Puffing the future of renewables
Renewable sources have a big part to play in future energy supply. But how big? Sometimes their supporters can be guilty of exaggeration.
Take last week’s report from the Intergovernmental Panel on Climate Change (IPCC), which provided the basis for a press release dated May 17. We’ll overlook the fact that the press release appeared a full month before the report that gave it substance, though it’s an egregious breach of scholarly good manners, appropriate castigated by Climate Audit here.
The press release claimed that “close to 80 per cent” of the world’s energy supply could be met by renewables by 2050. Its authority is Chapter 10 of an immense report called Special Report on Renewable Energy Sources and Climate Change Mitigation.
Chapter 10 reviews a number of future energy scenarios, which estimate that as little as 15 per cent or as much as 77 per cent of energy might be met by renewables by 2050. So the press release takes the outlying estimate, 77 per cent, and leads with it. Naughty. That’s the sort of thing journalists do.
It gets worse, as has been reported by Climate Audit and in The Independent and The Sunday Times. One of the authors of Chapter 10 is an employee of Greenpeace International, Sven Teske, and the 77 per cent claim originally appeared in a report he co-wrote. How agreeable to be able to review your own work and give it alpha-plus! And then to issue a press release congratulating yourself.
Mr Teske wrote the original report in 2008, in cooperation with the European Renewable Energy Council, a trade association for renewable energy companies. In effect, it was a shop-window for renewables. No harm in that, except that one doesn’t expect reports of this sort to turn up later as part of a supposedly impartial review designed to help policy-makers decide just how useful renewables are likely to be.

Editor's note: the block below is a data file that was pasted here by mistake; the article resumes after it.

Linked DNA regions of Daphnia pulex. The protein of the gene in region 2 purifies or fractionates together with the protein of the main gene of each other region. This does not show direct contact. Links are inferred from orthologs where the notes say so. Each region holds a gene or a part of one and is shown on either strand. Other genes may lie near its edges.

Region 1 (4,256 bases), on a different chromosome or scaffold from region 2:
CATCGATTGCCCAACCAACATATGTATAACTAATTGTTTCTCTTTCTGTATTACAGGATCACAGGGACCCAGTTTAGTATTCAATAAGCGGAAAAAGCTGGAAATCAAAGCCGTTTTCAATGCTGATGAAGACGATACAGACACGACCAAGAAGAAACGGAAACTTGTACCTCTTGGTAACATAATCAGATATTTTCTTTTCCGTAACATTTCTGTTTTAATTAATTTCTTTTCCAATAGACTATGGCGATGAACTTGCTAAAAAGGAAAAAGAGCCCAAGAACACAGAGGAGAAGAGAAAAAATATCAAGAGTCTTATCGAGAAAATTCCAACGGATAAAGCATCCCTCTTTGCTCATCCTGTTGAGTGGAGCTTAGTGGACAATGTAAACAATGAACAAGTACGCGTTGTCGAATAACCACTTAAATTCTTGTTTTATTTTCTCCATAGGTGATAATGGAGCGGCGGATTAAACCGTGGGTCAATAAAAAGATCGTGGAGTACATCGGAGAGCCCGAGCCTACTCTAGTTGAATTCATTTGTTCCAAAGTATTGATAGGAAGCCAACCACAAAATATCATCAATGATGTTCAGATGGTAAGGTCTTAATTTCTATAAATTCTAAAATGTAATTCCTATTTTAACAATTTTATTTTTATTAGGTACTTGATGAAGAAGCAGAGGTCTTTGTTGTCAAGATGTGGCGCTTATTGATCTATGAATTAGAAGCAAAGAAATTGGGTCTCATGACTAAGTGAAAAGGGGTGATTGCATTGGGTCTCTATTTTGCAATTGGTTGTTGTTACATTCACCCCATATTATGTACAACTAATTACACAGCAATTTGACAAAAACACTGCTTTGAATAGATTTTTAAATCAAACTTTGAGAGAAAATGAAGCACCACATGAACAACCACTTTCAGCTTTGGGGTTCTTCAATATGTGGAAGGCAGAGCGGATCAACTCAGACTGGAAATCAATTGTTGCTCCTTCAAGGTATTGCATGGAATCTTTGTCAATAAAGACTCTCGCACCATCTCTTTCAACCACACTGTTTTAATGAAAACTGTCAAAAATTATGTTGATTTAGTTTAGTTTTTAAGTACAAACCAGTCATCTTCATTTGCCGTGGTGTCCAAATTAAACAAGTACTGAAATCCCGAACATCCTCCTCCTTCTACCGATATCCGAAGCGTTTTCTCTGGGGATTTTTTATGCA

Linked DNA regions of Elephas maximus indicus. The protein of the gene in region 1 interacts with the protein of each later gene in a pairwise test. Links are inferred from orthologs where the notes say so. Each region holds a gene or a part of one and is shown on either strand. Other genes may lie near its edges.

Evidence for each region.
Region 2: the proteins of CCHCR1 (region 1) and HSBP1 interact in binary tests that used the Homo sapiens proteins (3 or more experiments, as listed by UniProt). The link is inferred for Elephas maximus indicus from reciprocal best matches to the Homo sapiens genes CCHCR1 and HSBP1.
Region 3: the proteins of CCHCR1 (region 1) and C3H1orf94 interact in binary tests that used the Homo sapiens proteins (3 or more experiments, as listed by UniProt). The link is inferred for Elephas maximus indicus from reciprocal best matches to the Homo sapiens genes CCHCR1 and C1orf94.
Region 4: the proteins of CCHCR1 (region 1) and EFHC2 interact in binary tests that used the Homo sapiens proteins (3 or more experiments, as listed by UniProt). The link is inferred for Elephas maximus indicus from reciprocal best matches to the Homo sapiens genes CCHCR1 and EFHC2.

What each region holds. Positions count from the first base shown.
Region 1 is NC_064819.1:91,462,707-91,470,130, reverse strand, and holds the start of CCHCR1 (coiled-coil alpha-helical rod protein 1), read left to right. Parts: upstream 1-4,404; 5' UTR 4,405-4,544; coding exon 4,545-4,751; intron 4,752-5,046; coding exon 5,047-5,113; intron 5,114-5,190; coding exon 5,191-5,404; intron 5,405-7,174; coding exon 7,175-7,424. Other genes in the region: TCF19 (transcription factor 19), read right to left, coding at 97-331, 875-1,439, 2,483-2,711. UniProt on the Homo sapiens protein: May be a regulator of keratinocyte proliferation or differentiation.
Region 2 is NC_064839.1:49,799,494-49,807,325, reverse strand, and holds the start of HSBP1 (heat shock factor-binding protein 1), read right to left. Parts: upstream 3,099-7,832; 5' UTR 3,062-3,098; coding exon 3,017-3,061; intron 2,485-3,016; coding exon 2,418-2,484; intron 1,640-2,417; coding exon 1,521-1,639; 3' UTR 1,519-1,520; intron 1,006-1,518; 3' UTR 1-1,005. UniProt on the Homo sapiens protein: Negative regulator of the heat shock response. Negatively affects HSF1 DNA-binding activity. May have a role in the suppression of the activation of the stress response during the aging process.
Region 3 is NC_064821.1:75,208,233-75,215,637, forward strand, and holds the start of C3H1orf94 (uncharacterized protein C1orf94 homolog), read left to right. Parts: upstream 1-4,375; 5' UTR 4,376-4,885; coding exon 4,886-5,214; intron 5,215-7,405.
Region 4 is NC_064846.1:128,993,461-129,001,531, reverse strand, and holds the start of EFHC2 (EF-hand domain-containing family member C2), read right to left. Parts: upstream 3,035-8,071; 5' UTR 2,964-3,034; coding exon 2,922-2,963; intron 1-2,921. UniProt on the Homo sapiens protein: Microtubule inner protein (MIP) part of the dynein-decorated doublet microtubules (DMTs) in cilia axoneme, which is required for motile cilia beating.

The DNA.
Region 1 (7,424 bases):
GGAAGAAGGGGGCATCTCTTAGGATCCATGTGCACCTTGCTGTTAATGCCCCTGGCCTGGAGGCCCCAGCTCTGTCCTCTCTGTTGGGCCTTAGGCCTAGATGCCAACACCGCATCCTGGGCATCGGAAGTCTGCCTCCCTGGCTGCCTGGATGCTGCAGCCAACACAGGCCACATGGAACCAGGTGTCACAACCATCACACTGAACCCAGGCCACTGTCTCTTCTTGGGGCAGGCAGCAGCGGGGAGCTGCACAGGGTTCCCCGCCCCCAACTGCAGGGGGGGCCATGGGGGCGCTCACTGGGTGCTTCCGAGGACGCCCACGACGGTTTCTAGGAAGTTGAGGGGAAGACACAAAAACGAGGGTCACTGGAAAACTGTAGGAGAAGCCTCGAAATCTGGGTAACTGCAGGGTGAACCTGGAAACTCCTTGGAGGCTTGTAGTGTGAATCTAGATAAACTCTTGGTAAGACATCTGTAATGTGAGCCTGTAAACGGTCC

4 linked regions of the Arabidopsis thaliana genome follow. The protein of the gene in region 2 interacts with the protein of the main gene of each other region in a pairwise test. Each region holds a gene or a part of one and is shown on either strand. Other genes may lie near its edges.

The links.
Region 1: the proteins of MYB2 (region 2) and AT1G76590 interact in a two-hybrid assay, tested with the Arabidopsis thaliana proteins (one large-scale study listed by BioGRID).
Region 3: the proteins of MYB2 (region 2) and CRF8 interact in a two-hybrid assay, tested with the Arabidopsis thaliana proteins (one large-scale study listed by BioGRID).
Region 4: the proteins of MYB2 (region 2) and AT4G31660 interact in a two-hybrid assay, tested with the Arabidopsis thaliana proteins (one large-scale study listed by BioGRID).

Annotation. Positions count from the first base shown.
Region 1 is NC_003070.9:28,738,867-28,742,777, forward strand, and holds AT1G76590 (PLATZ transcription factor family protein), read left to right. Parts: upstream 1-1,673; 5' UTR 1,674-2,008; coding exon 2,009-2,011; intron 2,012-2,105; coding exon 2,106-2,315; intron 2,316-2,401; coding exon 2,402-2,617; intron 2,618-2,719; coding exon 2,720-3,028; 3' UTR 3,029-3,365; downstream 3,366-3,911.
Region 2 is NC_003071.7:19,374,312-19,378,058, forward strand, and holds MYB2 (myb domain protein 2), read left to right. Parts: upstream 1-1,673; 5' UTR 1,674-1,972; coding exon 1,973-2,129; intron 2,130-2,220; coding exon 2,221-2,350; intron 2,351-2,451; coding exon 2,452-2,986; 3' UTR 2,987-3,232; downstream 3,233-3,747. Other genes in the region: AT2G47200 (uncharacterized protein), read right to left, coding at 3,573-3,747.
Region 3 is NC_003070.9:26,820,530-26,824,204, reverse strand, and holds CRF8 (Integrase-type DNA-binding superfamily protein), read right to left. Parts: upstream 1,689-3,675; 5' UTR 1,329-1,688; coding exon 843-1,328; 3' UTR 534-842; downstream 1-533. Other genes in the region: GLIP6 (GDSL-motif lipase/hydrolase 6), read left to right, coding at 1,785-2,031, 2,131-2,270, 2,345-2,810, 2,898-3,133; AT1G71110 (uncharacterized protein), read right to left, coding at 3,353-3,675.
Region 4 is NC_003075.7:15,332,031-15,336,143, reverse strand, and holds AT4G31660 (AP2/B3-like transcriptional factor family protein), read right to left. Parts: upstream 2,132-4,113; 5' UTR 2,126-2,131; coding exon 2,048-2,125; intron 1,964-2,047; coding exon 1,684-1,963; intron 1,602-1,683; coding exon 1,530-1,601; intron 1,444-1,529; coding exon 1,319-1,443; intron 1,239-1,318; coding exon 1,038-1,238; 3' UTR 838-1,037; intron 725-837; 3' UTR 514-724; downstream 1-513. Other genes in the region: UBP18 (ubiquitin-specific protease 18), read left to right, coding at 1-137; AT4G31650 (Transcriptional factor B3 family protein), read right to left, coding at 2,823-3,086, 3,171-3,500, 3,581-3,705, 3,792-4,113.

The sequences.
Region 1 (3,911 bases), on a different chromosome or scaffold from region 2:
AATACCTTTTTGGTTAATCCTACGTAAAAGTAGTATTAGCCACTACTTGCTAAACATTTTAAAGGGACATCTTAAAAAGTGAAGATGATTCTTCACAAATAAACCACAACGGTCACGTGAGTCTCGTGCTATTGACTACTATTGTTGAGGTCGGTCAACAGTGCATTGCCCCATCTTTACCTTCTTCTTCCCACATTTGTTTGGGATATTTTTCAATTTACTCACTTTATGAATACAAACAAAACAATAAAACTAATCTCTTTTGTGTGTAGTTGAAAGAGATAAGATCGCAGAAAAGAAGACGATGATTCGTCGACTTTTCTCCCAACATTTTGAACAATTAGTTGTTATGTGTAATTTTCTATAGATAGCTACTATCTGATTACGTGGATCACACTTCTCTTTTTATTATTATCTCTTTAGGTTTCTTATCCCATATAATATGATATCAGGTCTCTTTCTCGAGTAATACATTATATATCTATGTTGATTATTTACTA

I can’t improve on the conclusion drawn by Steve McIntyre of Climate Audit, who writes: “The public and policy-makers are starving for independent and authoritative analysis of precisely how much weight can be placed on renewables in the energy future. It expects more from IPCC Working Group 3 than a karaoke version of a Greenpeace scenario.”.
And so to matters more domestic. Alex Salmond, the Scottish First Minister, is also an enthusiast for renewables. Since first taking office the target for electricity production in Scotland from renewable sources has been increased from 50 to 80 per cent by 2020, and recently he’s taken to saying he’s going for 100 per cent by the same year.
He did so recently at the opening of a new windfarm in South Ayrshire. See, for example, The Herald and the Daily Telegraph, June 14 2011. “Scotland is on course to generate all its electricity from renewable sources by 2020” was The Herald’s intro.
To be fair to Mr Salmond, this isn’t quite what he said. That was: “I am confident we will achieve our target for Scotland to generate from renewables the equivalent of 100 per cent of our own electricity needs by 2020”.
That is different, for reasons that will become apparent. Scotland is well-placed for renewable energy, with its long-established hydro-electric plants and more recently, its windfarms. In 2008, hydro, wind and biomass between them generated 8.8 TWh (terawatt hours) of electricity. Total production in Scotland was 48.2 TWh, of which a net 18 per cent was exported. (see table, below)